28th Feb 2013
Instructions for a Heatwave by Maggie O’Farrell
The tale of a family in crisis set in the famously scorching summer of 1976, this is a period piece with some outstanding features – one that shows a deft handling of O’Farrell’s stock devices of family mysteries, doomed relationships and passionate characters.
One morning respectable family man Robert Riodan walks to the shop to buy a newspaper – and doesn’t come back. Over the next three days, his disparate children return home to comfort their eccentric mother Gretta and help solve the mystery of where their normally dependable father could have gone.
The three siblings – the eldest, Michael Francis, who fears his newly liberated wife is thinking of leaving; reluctant stepmother Monica, who longs for a break from her husband’s obsession with antiques and his horrible children, and baby of the family Aoife, who ran away to New York to try and hide her obvious dyslexia – have not spoken properly since Monica and Aoife fell out several years previously.
The falling out, the reasons for Michael’s relationship breakdown and Monica’s true character are slowly unwrapped over the three days the book is set in, in typical O’Farrell style with much heartache and tension.
The highlight of the book is most definitely Gretta, the Irish mammy who pops pills, makes sandwiches and is endlessly forgiving of her eldest and condemning of her youngest daughters.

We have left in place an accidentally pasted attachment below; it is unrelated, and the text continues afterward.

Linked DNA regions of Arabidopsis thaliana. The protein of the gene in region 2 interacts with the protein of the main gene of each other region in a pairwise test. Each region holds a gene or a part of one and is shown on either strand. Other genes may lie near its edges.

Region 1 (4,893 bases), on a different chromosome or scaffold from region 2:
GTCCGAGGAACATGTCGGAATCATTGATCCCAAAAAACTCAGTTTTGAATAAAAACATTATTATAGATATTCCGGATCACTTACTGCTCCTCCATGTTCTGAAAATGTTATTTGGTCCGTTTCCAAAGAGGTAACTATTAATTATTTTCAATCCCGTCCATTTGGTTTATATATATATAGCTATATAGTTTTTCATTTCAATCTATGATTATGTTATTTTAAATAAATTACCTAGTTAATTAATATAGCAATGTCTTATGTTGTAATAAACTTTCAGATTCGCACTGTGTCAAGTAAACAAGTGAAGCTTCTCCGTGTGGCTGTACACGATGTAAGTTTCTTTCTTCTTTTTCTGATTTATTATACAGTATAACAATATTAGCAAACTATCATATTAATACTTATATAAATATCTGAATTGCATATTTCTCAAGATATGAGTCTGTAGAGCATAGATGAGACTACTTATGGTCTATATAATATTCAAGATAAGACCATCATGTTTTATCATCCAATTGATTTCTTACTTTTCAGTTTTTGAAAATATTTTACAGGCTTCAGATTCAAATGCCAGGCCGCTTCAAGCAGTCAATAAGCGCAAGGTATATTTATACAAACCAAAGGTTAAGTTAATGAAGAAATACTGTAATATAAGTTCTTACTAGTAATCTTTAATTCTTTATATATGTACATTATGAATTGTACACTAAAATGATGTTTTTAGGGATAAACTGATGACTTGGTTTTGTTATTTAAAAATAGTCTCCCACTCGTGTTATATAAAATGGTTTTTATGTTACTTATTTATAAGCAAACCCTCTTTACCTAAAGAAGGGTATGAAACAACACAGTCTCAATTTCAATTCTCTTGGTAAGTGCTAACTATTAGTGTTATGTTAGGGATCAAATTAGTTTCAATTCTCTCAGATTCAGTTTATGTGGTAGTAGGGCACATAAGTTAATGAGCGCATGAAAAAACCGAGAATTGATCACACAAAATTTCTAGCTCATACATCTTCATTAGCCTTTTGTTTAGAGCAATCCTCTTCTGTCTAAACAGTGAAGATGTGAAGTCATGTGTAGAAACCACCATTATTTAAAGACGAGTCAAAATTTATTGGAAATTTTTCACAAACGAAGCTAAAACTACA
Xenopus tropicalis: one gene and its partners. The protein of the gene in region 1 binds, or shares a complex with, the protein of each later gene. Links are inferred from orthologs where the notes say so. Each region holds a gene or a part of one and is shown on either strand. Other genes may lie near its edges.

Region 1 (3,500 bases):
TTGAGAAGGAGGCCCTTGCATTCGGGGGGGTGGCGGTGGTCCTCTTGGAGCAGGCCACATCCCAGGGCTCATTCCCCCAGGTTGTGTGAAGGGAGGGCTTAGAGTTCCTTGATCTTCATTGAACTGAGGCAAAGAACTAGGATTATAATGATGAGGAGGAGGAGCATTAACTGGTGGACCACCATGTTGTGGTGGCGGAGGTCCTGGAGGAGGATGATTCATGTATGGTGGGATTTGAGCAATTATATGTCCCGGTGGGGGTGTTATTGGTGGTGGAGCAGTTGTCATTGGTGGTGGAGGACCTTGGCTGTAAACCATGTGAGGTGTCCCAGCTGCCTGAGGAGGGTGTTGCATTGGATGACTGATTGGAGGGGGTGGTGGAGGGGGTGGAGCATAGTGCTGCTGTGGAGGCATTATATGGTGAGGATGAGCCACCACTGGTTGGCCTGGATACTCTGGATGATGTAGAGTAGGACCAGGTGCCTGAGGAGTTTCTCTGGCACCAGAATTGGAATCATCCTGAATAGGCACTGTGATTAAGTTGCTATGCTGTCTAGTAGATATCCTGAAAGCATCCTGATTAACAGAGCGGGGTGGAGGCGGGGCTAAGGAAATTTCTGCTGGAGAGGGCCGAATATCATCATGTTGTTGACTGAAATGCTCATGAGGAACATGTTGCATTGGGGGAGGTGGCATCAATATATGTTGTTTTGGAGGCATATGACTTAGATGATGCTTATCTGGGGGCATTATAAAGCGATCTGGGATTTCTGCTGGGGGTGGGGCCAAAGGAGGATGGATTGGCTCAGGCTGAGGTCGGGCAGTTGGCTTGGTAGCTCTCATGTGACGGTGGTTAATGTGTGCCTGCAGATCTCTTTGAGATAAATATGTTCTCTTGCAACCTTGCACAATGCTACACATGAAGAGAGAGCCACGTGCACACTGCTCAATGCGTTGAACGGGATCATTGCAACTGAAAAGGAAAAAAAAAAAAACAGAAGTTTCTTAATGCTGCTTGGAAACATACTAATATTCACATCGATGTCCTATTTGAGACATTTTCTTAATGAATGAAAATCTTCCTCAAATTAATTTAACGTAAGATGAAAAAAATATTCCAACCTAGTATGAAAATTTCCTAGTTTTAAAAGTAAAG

Gretta is a comic delight, and it is her emotional backstory on which the crux of the novel rests. The 1976 setting is very subtly alluded to in period details and references to the constant heatwave that grips the country.
...this is elegant, well written prose by an accomplished novelist Those looking for the same emotional impact as The Hand That First Held Mine – the book that landed O’Farrell with the Costa Novel Award and made everyone cry back in 2010 – won’t quite find it here, however.
Nor is it as thrilling as the remarkable, nightmarish Vanishing Act of Esme Lennox, which was chosen as a World Book Night title last year.
However, this is elegant, well written prose by an accomplished novelist who knows how to hide secrets well in her text and tease them out. Her fans shouldn’t miss it.
Insructions for a Heatwave is published in hardback by on 28 February, and is available from Foyles, Amazon or your local independent bookshop, priced at £18.99. An e-book edition is also available, priced at £9.99.
Recommended for: Fans of family dramas and Irish cultural history.
Other recommended reading: Delve into O’Farrell’s excellent back-catalogue, especially The Hand That First Held Mine and The Vanishing of Esme Lennox.